Chia seeds are tiny, oval-shaped seeds that are rich in antioxidants, omega-3 fatty acids, and minerals. In the ancient Aztec and Mayan cultures the nutrient-dense seeds were hailed for their health benefits. In recent years they have become popular as versatile sources of protein and fiber. It’s become all the rage, if you will, to use chia seeds in pudding, food, and salads, as a staple in vegan cooking and baking, and in beverages, especially smoothies.
The latest use for chia seeds that has been gaining popularity, especially on social media, is chia seed water. Chia seeds are incredibly absorbent. When you drop them into water they can get as much as 10 times their original size and become a gelatinous mixture that people are using for satiety and weight management.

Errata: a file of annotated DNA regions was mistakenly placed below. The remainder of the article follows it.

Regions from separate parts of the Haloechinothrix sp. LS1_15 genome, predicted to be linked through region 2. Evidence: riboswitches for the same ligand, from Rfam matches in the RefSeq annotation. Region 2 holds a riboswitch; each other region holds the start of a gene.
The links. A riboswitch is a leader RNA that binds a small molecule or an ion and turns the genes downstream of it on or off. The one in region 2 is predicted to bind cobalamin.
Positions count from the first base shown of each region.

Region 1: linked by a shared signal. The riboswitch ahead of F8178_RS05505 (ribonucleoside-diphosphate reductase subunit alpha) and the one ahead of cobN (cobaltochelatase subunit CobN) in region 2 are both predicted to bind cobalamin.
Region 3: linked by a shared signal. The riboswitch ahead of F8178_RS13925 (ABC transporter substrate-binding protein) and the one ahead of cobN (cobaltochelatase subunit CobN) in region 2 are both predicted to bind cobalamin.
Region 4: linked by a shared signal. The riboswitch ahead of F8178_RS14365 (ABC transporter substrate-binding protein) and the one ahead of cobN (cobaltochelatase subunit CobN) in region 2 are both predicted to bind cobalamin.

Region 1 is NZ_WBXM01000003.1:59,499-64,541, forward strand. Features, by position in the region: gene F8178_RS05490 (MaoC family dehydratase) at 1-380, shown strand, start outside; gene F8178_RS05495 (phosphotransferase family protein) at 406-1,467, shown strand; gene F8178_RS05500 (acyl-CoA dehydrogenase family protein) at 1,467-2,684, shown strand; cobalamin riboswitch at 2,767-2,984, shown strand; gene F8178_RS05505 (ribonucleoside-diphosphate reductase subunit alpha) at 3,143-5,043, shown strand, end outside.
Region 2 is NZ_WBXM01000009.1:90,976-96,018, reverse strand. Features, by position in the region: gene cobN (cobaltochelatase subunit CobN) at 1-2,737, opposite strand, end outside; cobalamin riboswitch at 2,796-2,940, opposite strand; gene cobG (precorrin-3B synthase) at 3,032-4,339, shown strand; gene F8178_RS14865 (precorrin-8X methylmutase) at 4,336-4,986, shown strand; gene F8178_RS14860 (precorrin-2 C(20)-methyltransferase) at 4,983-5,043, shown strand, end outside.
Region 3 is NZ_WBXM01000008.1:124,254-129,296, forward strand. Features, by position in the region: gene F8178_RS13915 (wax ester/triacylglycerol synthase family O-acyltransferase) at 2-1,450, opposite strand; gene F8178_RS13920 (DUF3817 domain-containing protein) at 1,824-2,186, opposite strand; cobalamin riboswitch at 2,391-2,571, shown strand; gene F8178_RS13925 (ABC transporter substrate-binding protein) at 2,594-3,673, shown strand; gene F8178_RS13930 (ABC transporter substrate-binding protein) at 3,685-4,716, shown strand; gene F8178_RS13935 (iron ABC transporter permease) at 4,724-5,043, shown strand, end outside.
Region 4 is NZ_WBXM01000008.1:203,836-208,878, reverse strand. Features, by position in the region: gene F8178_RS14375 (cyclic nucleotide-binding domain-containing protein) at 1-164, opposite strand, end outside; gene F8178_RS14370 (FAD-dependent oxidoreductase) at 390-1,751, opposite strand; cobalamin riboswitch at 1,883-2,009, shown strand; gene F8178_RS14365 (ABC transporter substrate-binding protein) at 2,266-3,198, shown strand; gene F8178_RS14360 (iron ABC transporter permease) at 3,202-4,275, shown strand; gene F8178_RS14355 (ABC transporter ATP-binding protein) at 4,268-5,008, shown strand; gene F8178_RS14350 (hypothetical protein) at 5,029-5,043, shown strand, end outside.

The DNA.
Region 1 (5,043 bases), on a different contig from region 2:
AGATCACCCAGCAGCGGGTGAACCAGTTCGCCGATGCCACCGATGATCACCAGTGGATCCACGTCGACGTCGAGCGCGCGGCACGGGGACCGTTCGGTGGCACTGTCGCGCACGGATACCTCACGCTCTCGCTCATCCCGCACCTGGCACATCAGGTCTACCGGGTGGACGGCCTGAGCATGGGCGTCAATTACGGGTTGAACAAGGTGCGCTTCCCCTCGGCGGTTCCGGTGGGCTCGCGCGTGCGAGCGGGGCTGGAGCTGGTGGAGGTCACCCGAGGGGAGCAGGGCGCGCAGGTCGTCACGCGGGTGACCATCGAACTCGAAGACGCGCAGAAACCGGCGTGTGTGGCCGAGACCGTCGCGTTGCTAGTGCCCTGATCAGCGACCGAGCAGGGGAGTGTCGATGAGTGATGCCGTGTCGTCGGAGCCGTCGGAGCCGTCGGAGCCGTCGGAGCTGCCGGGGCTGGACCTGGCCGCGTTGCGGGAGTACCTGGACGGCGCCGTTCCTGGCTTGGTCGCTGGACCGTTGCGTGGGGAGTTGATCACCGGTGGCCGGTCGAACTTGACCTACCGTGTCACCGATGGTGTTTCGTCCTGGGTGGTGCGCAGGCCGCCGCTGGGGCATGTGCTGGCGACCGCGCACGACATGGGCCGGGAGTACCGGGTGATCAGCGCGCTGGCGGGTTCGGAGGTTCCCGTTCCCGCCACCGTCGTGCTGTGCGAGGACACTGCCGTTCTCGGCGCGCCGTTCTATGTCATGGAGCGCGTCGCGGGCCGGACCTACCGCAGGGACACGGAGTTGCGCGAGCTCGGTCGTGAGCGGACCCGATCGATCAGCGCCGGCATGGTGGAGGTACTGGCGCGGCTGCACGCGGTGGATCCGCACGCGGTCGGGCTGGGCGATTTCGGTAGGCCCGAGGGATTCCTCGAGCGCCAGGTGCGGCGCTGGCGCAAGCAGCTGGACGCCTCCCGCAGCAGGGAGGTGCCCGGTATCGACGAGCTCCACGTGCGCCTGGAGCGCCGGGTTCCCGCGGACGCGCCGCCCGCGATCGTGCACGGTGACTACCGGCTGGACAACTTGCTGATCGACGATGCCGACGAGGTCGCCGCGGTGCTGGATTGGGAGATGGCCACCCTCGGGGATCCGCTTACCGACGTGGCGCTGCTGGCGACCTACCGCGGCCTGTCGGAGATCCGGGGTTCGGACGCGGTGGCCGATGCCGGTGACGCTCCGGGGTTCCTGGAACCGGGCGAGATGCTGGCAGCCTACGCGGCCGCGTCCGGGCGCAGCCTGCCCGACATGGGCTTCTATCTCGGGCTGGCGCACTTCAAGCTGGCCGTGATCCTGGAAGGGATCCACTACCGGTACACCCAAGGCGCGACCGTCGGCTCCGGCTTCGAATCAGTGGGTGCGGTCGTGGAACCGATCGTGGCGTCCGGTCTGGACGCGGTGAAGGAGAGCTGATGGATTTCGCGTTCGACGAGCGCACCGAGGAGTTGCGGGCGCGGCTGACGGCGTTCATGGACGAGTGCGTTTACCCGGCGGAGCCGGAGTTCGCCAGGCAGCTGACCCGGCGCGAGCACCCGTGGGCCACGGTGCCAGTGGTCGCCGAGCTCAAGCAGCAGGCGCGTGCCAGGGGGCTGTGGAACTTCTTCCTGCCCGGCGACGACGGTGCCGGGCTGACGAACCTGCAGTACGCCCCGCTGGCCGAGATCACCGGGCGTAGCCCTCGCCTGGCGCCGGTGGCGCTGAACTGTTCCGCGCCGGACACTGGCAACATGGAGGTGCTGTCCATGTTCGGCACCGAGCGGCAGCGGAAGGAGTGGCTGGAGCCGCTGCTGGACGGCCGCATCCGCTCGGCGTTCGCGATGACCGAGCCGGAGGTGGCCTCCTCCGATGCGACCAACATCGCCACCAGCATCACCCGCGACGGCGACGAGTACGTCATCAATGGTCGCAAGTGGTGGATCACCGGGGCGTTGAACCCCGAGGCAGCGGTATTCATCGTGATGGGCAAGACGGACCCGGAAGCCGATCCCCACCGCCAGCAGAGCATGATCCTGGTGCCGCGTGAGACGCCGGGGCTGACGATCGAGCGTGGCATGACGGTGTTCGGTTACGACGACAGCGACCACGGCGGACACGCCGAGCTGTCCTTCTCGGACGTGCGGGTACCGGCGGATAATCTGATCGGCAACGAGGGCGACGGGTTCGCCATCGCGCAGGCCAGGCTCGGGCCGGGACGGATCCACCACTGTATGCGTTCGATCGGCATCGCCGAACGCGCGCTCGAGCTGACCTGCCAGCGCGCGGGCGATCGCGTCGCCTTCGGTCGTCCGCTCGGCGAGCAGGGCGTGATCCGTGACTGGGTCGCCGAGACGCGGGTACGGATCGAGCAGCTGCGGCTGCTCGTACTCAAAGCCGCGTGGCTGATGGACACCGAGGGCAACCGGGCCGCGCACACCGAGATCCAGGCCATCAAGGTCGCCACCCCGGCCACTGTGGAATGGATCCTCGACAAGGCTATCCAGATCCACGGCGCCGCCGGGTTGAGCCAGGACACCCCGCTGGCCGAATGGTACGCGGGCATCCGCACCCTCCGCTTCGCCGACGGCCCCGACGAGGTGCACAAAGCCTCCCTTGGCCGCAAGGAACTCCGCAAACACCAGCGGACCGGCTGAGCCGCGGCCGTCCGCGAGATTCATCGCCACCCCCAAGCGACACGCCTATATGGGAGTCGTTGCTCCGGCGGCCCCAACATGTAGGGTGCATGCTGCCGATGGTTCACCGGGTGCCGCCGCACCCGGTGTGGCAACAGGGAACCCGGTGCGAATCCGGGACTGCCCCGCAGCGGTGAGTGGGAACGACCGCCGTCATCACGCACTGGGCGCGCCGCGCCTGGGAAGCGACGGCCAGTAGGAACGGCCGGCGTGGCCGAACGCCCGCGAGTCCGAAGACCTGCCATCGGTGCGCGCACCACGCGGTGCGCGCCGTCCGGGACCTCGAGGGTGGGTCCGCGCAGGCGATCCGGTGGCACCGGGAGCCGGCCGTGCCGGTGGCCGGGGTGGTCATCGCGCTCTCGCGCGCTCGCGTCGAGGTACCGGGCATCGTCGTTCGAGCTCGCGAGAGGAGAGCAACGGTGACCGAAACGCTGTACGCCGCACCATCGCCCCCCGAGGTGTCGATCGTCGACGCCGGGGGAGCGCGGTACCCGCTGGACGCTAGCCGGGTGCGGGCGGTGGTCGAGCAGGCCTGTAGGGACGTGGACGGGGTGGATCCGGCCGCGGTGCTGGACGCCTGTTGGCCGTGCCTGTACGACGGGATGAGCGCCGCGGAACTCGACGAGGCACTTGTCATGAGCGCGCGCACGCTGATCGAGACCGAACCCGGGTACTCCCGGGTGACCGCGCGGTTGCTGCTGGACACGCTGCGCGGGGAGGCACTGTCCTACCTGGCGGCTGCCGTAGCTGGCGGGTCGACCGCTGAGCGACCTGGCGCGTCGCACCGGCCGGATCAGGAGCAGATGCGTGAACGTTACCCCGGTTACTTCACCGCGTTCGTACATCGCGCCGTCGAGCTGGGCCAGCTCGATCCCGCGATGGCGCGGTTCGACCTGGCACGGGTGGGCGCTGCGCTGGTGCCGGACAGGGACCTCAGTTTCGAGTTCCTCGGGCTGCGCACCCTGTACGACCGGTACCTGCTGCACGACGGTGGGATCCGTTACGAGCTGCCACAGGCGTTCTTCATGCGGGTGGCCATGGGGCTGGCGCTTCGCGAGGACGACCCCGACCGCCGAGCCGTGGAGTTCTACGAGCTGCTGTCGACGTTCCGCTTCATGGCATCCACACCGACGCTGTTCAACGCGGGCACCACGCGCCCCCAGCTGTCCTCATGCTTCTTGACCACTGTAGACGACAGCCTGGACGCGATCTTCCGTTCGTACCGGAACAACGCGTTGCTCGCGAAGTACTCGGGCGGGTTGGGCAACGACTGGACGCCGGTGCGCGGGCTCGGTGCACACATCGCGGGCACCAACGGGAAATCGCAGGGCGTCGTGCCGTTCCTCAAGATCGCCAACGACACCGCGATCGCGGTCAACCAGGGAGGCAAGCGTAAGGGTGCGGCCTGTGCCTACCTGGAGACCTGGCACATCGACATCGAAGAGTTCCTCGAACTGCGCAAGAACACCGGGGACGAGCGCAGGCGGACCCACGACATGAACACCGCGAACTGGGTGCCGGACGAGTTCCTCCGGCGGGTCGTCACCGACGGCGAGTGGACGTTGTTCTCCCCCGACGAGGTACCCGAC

Though chia water will increase your fiber intake, it can be dangerous if you don’t drink enough water, or have esophageal or swallowing issues. Lack of water intake can also increase risk for constipation.
There is no data on the benefits of drinking chia seed water, but there have been studies on eating chia seeds. They are an excellent source of linolenic acids, which become eicosapentaenoic acid (EPA) and docosahexaenoic acid (DHA), omega-3s that are essential for optimal function at any stage in life. They also contain dietary fiber, which can support weight management and aid overall digestive health by promoting fully formed bowel movements, which promote the growth of good bacteria. Chia seeds also contain essential nutrients that support heart health, bone health, skin health, and healthy blood sugar levels (already within normal limits).